A shallow but good-looking soap opera-like drama set in the world of high fashion, “The Model” follows a 16-year-old coltish beauty from suburban Denmark as she tries to break into the big time in Paris, where predators with power are ready to prey on the naive and uninformed. The second feature from Danish helmer Mads Matthiesen (“Teddy Bear,” a 2012 Sundance prizewinner) lacks that earlier film’s relatable humanism, but has been a big seller for TrustNordisk, perhaps due to its sexy, easy-on-the-eyes glamour and a pinch of psychological thrills a la “Black Swan.”
Newspapers are full of articles about promising athletes who skipped college for the big leagues and then went off the rails due to their lack of maturity. Matthiesen makes a similar point here as he highlights how totally unprepared young Emma (20-year-old fashion model Maria Palm) is for the high-pressure, nastily competitive career to which she aspires. Arriving in Paris on her own, she winds up leaving a bad first impression as she arrives everywhere late.
Emma’s agent Marcel (Virgile Bramly) helps her find an inexpensive shared bedroom with the cynical, jealous Polish model Zofia (Charlotte Tomaszewska, also a real-life model) within a large, well-located apartment belonging to the sleazy Bernard (Thierry Hancisse). Matthiesen emphasizes Emma’s innocence with the sole decoration on her side of the room: a photo booth snap with Frederik (Marco Ilso), the boyfriend she left behind.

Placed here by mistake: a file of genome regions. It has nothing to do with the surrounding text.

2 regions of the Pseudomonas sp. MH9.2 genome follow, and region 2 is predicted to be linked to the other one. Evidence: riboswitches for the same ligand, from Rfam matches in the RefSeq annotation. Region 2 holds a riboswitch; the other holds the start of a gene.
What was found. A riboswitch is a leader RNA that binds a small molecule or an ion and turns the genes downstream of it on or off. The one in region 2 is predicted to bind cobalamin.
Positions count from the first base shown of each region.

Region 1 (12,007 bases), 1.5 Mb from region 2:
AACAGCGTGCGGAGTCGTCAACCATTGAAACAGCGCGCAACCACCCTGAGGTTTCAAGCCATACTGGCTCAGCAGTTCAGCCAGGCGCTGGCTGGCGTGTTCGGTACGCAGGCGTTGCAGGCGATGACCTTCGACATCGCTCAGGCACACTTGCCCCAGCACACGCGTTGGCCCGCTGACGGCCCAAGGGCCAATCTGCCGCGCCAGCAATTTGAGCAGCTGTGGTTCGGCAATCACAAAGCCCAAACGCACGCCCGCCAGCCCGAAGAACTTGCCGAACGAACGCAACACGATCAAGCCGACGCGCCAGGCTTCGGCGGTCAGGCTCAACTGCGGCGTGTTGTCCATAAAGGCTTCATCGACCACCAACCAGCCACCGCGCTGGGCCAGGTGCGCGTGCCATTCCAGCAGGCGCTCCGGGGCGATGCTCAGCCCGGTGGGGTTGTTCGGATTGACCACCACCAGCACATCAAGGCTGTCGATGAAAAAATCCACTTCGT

After a go-for-broke Emma seduces the much older, charming womanizer Shane (Ed Skrein, “Deadpool,” “The Transporter Refueled”), a top fashion photographer who humiliated and fired her from her first gig, her career starts to look up. She lands a number of high-profile shoots as well as a glossy magazine cover. These eye-candy scenes, shot in collaboration with France’s L’Officiel magazine, have the verve and pace of the Fashion Channel.
Emma’s dream of walking the catwalk for Chanel during Paris fashion week seems as if could be in reach, but some bad decisions she makes during a weekend away with Shane, lead him to break up with her. Caught in a downward spiral, she becomes more and more obsessed with him and makes further foolish choices.
The screenplay by Matthiessen and co-writers Martin Pieter Zandvliet and Anders Frithiof August is compelling up until the melodramatic, credulity-straining final act, although the characters, apart from Emma, feel underdeveloped. The co-scribes play in an interesting way with the concept of voyeurism: that which the models consent to as professionals, and the creepy peeping to which Emma is subjected in the apartment almost every time she steps into the shower. Of course, the audience’s gaze falls somewhere between the two.
Beautiful non-pro Palm comes off as young and vulnerable enough to create sympathy for the too-trusting Emma and her obsession with Shane. Nonetheless, she can be cruel, too, especially in her treatment of surprise guest Frederik. Tall, handsome shutterbug Shane could do with some more backstory; oddly, he doesn’t seem too worried when Emma confesses that she is actually jailbait. Left with not much to do, Tomaszewska’s Zofia lacks the presence and pizzazz to make persuasive a late turn of events. Overall, the mostly English-language dialogue sounds a bit stiff in the mouths of the non-native speakers.
As befits the subject matter, the well-turned production package is extremely handsome.